We are cognizant of the Tenth Circuit's refusal to require appellants to have made an affirmative assertion of their right to a timely appeal in order for this factor to weigh in their favor. Harris, 15 F.3d at 1563. The facts in Harris, however, were markedly different as to this factor. There, the petitioners were incarcerated and brought their claims through the vehicle of habeas corpus; here, Bussart-Savaloja received a suspension of her sentence pending appeal. Whereas the Harris petitioners had plenty of reason to assert their rights but may have been hampered by their circumstances (see Harris, 15 F.3d at 1563), Bussart-Savaloja had little or no reason to complain and perhaps some reason to remain quiet and hope her appeal died a quiet death on the desk of some court reporter or appellate defender.
The Tenth Circuit has recently held that where the defendant has not complained of the delay until after an unreasonable delay has occurred, this may be considered a failure to assert the right and should be held against the defendant. United States v. Yehling, 456 F.3d 1236, 1244 (10th Cir. 2006). This is consistent with other authorities holding that there should be no presumption a timely appeal is desired by defendants who are not in custody. See, e.g., United States v. Smith, 94 F.3d 204, 210-11 (6th Cir. 1996) (a temporary release should provide strong evidence that a defendant has benefitted from delay, rather than been burdened by it). Under these circumstances, we conclude that Bussart-Savaloja's apparent silence throughout the first 18 months after the filing of her notice of appeal must be weighed against any due process violation.
Prejudice as a result of delay
The fourth and final factor to be considered is whether the appellant has suffered any prejudice due to delay. Prejudice may result from any of the following: (i) oppressive incarceration pending appeal; or (ii) constitutionally cognizable anxiety awaiting resolution of the appeal; or (iii) impairment of a defendant's grounds for appeal or a defendant's defenses in the event of a retrial. Harris, 15 F.3d at 1563-65.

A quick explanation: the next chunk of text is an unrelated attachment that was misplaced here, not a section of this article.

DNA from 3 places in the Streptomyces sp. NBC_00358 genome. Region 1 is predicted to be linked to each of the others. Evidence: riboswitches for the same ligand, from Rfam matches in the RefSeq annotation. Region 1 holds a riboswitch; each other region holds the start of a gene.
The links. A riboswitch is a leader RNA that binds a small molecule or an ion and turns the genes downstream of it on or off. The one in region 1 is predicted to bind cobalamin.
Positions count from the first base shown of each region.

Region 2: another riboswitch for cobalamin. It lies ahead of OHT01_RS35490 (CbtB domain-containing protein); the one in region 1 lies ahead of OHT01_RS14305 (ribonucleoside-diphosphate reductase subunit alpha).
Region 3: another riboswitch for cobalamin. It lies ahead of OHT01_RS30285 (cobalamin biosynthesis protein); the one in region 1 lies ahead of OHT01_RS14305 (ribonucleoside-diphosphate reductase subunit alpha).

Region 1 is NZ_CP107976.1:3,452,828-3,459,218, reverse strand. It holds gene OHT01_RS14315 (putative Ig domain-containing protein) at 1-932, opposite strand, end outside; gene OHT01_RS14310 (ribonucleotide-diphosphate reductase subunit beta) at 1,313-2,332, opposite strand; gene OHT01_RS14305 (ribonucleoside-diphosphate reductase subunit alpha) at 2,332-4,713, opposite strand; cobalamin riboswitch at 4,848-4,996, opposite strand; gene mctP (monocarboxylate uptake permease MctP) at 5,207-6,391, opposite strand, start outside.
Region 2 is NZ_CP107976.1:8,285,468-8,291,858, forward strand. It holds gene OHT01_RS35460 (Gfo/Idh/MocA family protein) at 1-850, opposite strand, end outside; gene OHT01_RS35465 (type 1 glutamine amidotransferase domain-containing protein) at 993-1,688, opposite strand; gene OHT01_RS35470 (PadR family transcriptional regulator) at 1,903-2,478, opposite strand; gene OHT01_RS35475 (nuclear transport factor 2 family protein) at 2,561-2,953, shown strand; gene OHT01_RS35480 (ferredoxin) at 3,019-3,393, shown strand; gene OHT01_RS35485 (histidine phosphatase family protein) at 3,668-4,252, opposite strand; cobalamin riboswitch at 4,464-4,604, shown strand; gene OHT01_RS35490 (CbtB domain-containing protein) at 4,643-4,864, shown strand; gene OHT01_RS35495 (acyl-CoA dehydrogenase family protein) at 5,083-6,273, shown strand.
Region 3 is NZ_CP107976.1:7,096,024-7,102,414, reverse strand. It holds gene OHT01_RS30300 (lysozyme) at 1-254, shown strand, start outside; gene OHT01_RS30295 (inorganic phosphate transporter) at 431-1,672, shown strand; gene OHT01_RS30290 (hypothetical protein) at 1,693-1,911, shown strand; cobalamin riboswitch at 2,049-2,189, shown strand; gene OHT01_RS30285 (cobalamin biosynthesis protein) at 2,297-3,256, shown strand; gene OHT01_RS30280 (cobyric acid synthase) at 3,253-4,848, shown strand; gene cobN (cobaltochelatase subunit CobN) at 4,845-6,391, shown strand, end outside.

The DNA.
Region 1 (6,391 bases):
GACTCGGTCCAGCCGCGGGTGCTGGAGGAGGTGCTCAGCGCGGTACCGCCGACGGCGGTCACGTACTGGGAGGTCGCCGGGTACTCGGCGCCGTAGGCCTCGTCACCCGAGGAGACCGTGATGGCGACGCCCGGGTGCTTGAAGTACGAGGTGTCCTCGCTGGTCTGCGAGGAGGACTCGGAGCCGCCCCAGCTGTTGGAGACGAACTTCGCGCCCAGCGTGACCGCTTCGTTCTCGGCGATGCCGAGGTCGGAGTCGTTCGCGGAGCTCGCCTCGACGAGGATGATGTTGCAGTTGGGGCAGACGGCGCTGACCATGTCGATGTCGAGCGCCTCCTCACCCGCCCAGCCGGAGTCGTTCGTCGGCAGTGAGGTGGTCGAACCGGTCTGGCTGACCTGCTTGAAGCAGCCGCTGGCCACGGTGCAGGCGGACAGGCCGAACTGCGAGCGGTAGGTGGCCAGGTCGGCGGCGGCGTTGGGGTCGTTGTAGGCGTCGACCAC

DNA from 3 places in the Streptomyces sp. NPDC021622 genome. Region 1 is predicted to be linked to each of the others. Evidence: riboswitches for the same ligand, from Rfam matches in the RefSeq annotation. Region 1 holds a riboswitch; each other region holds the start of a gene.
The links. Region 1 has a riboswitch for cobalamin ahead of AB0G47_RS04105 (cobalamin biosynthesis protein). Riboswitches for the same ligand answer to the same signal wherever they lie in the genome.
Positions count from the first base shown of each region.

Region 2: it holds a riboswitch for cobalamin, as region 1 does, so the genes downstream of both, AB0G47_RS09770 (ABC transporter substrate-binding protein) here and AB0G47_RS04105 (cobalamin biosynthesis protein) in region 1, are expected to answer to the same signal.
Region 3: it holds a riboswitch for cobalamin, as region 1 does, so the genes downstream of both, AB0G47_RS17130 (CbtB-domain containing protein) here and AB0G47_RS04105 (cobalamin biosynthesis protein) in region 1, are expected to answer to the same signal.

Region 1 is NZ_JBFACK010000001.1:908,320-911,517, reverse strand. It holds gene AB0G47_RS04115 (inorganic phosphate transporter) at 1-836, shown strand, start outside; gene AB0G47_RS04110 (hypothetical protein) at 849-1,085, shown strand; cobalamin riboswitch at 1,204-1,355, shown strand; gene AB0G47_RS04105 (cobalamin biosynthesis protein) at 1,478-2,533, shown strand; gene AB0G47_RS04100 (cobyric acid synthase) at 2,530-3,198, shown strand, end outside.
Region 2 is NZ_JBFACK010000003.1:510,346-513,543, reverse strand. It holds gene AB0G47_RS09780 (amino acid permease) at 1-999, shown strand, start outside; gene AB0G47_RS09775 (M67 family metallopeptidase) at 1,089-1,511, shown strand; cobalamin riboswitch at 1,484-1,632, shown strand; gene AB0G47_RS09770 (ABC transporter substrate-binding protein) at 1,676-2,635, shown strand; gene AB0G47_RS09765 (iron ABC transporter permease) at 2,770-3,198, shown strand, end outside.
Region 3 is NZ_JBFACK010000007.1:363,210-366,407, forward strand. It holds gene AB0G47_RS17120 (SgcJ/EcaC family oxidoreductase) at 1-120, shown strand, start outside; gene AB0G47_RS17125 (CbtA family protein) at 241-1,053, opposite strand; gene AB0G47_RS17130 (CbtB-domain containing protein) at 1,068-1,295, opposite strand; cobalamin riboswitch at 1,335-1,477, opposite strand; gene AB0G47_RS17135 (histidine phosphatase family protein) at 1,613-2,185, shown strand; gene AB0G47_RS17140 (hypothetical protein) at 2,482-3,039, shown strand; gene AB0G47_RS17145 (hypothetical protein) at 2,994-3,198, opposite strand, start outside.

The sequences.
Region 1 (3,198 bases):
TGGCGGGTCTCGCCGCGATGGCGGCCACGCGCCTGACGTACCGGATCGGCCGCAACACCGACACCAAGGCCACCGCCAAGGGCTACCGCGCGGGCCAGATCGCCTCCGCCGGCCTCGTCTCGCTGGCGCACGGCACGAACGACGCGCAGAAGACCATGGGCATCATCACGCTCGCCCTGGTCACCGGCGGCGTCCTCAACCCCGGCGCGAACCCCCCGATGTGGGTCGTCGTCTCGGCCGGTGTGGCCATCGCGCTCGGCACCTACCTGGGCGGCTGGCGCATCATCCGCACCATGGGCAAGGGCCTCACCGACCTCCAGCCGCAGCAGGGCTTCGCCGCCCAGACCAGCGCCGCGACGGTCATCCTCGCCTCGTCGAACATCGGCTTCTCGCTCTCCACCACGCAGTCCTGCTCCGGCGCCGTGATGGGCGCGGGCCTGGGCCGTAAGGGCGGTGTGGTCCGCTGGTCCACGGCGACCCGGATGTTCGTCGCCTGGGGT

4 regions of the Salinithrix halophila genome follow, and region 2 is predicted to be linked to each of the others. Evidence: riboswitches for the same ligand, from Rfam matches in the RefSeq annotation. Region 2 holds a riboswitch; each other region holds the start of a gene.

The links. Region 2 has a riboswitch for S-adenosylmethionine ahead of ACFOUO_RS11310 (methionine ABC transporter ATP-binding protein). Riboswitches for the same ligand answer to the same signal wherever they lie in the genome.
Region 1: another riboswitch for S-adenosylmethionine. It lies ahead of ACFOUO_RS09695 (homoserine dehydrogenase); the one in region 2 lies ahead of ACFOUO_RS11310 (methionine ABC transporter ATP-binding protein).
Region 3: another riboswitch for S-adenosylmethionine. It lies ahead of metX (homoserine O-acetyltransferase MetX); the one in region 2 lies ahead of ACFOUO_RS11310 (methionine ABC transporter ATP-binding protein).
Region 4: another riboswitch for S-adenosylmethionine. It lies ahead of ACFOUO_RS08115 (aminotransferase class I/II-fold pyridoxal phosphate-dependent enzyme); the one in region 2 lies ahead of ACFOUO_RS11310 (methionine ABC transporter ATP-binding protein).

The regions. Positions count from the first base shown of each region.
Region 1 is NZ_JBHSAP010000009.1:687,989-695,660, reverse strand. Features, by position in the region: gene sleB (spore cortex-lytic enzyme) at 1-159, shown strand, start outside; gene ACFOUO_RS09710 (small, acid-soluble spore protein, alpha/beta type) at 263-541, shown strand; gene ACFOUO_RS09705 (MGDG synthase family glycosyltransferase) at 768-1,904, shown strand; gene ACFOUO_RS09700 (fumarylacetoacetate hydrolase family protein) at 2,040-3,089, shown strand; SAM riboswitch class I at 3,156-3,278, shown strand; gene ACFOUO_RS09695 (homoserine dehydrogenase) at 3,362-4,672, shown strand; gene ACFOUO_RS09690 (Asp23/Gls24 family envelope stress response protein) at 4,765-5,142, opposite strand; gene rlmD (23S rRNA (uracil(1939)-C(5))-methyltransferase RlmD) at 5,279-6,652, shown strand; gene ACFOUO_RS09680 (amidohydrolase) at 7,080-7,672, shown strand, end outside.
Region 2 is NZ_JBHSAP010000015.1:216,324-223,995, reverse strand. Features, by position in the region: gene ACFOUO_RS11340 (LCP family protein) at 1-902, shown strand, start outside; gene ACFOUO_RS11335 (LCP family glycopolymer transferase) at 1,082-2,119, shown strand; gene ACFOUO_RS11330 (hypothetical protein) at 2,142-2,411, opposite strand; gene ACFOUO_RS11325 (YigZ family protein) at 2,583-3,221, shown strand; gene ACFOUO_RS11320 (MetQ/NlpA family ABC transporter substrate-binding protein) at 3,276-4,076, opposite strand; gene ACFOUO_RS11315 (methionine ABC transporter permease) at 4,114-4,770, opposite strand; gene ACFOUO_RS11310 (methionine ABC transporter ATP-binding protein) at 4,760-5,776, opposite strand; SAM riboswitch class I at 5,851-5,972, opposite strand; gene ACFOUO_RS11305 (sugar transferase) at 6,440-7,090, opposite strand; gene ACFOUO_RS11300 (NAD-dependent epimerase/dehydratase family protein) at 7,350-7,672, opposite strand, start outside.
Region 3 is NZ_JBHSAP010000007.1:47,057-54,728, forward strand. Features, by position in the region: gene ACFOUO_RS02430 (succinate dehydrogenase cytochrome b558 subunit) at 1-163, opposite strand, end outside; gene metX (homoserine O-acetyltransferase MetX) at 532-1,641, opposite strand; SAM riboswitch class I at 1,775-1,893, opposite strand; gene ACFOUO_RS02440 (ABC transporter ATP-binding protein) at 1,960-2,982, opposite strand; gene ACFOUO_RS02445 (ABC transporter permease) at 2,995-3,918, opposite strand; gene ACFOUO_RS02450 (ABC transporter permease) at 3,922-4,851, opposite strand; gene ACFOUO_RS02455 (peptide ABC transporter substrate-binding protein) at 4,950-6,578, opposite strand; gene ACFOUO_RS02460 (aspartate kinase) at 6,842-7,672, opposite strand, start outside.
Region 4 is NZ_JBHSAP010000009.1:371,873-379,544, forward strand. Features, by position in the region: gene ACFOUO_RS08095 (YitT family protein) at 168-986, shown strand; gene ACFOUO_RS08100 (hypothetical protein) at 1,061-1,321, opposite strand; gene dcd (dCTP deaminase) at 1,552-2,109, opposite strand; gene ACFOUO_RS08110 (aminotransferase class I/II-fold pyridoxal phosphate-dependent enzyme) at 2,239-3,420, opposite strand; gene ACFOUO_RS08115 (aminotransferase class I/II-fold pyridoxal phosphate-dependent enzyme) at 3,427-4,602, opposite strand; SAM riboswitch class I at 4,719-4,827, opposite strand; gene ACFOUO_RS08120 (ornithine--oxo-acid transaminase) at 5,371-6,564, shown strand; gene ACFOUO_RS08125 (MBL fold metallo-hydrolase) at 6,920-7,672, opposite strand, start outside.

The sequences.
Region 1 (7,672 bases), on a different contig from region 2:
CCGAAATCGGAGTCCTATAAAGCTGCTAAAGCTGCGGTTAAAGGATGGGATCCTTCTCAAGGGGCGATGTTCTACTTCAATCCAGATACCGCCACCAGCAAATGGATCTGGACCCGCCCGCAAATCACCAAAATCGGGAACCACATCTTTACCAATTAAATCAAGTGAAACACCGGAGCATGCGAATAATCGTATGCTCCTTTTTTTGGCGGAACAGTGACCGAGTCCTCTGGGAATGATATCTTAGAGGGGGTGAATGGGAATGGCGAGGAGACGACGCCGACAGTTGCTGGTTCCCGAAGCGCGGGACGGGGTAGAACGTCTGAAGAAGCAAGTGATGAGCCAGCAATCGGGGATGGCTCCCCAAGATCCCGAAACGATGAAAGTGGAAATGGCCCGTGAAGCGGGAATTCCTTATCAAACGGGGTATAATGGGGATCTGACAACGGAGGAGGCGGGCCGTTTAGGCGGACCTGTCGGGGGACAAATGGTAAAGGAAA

Bussart-Savaloja argues that she has experienced considerable anxiety as a result of the length of time it has taken to adjudicate her appeal. She also argues that because she has not yet served her sentence, she has not had the opportunity to complete the inpatient treatment needed to combat her alcohol abuse. To establish prejudice as a result of anxiety, however, a defendant must make a particularized and substantial showing of anxiety distinguishable from anxiety suffered by other similarly situated defendants. Harris, 15 F.3d at 1565.
Bussart-Savaloja does not set forth any reasons why her anxiety has been particularly acute and offers no support for the fact that delay in sentencing prohibited her from receiving alcohol abuse treatment. She does not state why her grounds for appeal have been impaired by the delay. Finally, and importantly, Bussart-Savaloja's sentence was stayed pending the appeal and so she has not suffered the impairment of liberty that comes with incarceration pending appeal. The fourth and final factor weighs against Bussart-Savaloja.
Balancing the Factors
Having considered the four factors of the balancing test, we have concluded that two factors weigh in favor of Bussart-Savaloja and two factors weigh against her in determining whether she has suffered cognizable constitutional delay. Where the appellant has received a suspension of sentence pending appeal, her liberty was not impacted by the delay. This consideration, coupled with her failure to assert the right and her inability to make a particularized and substantial showing of anxiety, weigh heavily against Bussart-Savaloja. As noted by the Tenth Circuit, the necessity of showing substantial prejudice dominates the Barker test once a defendant has been convicted, and the first and second Barker factors do not compensate for a failure to timely assert the right or allege substantial prejudice. Yehling, 456 F.3d at 1245-46. For these reasons, we conclude that Bussart-Savaloja has failed to establish the delay in the appeal process has deprived her of due process.
Does the Admission of a Refusal to Consent to a Blood Test
Violate the Fourth Amendment,
Rendering K.S.A. 8-1001(i) Unconstitutional?
Bussart-Savaloja next challenges the admission into evidence of her refusal to submit to blood testing, arguing that admission is prohibited by the Fourth Amendment thus rendering K.S.A. 8-1001(i) unconstitutional. Although there was no objection to the admission of this evidence at trial and no constitutional challenge to the statute, we elect to address the challenge for the first time on appeal because it involves only a question of law arising on proved or admitted facts and may be finally determinative of the case. See State v. Hawkins, 285 Kan. 842, 845, 176 P.3d 174 (2008).